Every nurse knows that holidays are far from sacrosanct when you work in healthcare. Patients in ICU can’t be left to fend for themselves. Those in long-term care don’t magically get well and go home. ERs must remain open to receive the steady stream of people who’ve flambéed themselves while trying to deep-fry a turkey. So, even during the season of good cheer, nurses routinely give up time with their families to fulfill their duties at work. They do have to get creative to improvise a celebration in a dreary hospital. Here are a few stories our readers shared about what they’ve been up to over the holidays in years gone by.
Food and Décor
When you’re a nurse, you make use of whatever you can to enjoy your Christmas. That might mean using an irrigation syringe as a turkey baster or tongue blades in lieu of forks to eat a spiral sliced ham. An IV rack hung with lights and TED hose stuffed with candy canes wouldn’t pass muster with any serious decorating committee, but Lisa R. made it work at her job. Patients really do appreciate any effort; just ask Kim B., who made red and green finger Jell-O for patients in the hospital on full liquids. She says it was a big hit!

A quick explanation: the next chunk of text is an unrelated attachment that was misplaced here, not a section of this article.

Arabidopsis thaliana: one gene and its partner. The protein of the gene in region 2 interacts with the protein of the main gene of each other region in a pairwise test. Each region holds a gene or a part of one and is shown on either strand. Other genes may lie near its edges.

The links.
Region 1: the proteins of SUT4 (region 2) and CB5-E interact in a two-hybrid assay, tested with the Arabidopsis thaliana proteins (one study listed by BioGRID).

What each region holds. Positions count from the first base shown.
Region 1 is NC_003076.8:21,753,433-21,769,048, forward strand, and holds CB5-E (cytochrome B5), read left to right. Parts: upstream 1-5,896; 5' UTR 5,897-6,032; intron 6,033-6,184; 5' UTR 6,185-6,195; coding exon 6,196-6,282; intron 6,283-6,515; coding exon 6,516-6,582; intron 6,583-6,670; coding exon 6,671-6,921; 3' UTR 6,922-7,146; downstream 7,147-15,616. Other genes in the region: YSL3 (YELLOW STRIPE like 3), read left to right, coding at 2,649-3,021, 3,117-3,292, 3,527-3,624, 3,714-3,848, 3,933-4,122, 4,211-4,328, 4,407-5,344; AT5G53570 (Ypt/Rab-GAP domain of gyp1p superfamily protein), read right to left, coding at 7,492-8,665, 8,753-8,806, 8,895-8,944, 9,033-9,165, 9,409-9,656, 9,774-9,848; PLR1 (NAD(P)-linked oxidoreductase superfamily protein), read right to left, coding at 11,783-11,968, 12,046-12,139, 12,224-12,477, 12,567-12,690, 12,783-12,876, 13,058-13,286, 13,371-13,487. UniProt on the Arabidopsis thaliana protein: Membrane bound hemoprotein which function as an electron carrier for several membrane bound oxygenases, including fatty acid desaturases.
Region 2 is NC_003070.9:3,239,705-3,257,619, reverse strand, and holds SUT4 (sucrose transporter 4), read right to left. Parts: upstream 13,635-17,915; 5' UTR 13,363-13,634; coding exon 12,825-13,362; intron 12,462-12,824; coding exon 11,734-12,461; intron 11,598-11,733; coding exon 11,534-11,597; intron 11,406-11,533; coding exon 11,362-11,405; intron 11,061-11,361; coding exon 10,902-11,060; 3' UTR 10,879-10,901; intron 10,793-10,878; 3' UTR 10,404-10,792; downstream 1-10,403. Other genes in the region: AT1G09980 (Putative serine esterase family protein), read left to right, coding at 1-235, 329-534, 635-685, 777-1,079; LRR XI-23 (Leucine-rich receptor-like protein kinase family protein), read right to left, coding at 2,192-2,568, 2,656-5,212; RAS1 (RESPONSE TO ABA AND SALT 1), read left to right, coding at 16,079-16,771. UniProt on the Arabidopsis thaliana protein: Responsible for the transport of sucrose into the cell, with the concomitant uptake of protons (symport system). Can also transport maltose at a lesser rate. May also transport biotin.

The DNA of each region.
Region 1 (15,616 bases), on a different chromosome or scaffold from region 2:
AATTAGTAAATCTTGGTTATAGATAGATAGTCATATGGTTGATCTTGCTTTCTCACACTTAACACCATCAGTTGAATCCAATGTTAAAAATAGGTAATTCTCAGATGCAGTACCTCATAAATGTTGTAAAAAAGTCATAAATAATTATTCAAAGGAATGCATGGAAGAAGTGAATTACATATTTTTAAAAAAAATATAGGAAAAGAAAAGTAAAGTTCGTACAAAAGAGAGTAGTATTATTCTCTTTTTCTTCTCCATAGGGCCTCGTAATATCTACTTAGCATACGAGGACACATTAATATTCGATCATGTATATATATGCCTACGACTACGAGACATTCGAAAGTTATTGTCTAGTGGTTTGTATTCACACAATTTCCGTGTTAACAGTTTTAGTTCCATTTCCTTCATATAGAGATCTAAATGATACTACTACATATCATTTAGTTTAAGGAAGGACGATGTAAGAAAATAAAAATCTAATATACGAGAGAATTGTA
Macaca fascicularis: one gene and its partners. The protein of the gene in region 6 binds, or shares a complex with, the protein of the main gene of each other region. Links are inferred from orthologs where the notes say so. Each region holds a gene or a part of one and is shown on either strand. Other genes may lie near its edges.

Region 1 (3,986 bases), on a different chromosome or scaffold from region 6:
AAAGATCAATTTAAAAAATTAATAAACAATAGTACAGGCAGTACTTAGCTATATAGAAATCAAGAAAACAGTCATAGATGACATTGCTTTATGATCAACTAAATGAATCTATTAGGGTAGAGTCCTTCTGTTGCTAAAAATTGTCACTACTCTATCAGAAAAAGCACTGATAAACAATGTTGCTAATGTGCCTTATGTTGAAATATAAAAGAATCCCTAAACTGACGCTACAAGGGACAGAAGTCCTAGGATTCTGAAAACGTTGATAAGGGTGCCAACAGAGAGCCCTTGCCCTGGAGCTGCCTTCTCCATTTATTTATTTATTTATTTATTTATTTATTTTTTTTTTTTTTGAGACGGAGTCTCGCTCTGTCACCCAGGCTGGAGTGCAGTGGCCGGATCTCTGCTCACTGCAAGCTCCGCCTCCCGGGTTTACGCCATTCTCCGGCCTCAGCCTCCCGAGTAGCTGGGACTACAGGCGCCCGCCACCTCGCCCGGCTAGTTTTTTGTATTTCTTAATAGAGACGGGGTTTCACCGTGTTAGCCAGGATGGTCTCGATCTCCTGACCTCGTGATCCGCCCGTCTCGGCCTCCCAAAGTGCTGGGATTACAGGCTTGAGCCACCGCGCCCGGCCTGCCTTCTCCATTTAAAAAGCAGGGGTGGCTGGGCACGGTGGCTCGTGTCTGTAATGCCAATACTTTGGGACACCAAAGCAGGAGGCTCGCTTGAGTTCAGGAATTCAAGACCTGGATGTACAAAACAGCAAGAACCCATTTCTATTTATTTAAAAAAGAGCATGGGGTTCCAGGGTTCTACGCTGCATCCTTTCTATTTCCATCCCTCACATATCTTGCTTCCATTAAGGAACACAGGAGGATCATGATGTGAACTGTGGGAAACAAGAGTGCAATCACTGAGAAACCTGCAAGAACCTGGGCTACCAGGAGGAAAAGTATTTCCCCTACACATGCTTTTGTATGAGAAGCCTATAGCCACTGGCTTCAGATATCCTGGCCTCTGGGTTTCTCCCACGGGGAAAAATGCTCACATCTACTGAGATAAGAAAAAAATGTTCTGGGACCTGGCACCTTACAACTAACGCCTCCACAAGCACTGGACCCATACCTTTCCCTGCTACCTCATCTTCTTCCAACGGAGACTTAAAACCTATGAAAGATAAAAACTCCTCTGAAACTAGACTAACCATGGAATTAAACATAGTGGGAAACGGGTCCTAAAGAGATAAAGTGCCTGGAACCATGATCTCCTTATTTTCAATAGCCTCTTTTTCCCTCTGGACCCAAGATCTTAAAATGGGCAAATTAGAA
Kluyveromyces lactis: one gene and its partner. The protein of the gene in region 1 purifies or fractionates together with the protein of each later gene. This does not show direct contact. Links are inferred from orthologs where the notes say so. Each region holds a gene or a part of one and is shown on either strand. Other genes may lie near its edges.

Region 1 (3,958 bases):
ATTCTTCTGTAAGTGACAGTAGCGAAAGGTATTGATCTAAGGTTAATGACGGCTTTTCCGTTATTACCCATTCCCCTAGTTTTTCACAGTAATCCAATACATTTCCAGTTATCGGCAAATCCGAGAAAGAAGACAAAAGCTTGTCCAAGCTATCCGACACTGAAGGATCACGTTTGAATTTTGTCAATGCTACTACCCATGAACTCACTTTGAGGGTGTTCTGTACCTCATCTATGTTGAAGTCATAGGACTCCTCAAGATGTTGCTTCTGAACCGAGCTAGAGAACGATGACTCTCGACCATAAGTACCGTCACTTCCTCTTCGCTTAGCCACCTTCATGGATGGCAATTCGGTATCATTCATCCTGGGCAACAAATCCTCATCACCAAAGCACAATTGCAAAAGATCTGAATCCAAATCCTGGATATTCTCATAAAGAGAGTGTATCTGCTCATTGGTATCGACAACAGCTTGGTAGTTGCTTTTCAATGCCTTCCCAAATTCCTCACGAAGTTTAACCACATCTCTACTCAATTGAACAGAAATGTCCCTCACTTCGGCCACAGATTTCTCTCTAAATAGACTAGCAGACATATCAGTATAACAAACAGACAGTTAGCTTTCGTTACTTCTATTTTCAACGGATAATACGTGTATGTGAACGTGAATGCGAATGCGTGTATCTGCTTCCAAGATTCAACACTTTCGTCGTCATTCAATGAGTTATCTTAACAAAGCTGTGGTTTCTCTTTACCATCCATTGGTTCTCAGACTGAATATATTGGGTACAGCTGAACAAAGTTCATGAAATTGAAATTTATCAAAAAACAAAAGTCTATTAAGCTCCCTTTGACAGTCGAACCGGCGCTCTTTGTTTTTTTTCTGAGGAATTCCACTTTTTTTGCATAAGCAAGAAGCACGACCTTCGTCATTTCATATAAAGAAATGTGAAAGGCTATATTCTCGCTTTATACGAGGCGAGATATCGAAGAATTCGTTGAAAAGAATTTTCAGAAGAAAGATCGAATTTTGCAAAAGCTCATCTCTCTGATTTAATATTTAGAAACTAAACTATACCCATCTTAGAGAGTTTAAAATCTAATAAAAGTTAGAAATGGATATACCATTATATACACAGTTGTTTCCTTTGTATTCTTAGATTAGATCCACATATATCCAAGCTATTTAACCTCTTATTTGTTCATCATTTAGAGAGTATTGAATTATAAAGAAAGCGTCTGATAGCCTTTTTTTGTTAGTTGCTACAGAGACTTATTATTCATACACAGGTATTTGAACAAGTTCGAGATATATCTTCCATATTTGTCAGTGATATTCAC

Gifts and Cheer
If nurses get the holiday blues not being able to spend time with family, imagine how much worse it is to spend that time in the hospital as a patient. They need extra care to keep from getting down in the dumps. Erica A. says she “scrounged the unit for Christmas presents for a patient whose family bailed on her for Christmas at the last minute. I’ve never seen such appreciation on the face of someone unwrapping a new toothbrush and a bottle of lilac-scented shampoo.”Rob M. kept it jolly last year on Christmas Eve by playing Santa. As the only male charge RN on duty, he got volunteered for the part. Rob put on a happy face, donned the suit and delivered gifts to all the children. Turns out, the experience was well worth it. “You should have seen the eyes of the kids in PICU light up. PEDS also loved it. I was glad to do it and help out…families appreciated the gesture for sure!”
Acts of Kindness
Unfortunately, sometimes the urge to spread holiday cheer can backfire. Cathy W. learned this lesson the hard way: “I made some sugar-free candy trees for my patients. I put the candy on a Styrofoam cone. In the middle of a quiet night shift, I hear ‘Ouch, ouch, ouch!’ My patient had taken all the candies off the tree and they were in the bed along with the pins! Next time I will put them on with tape!”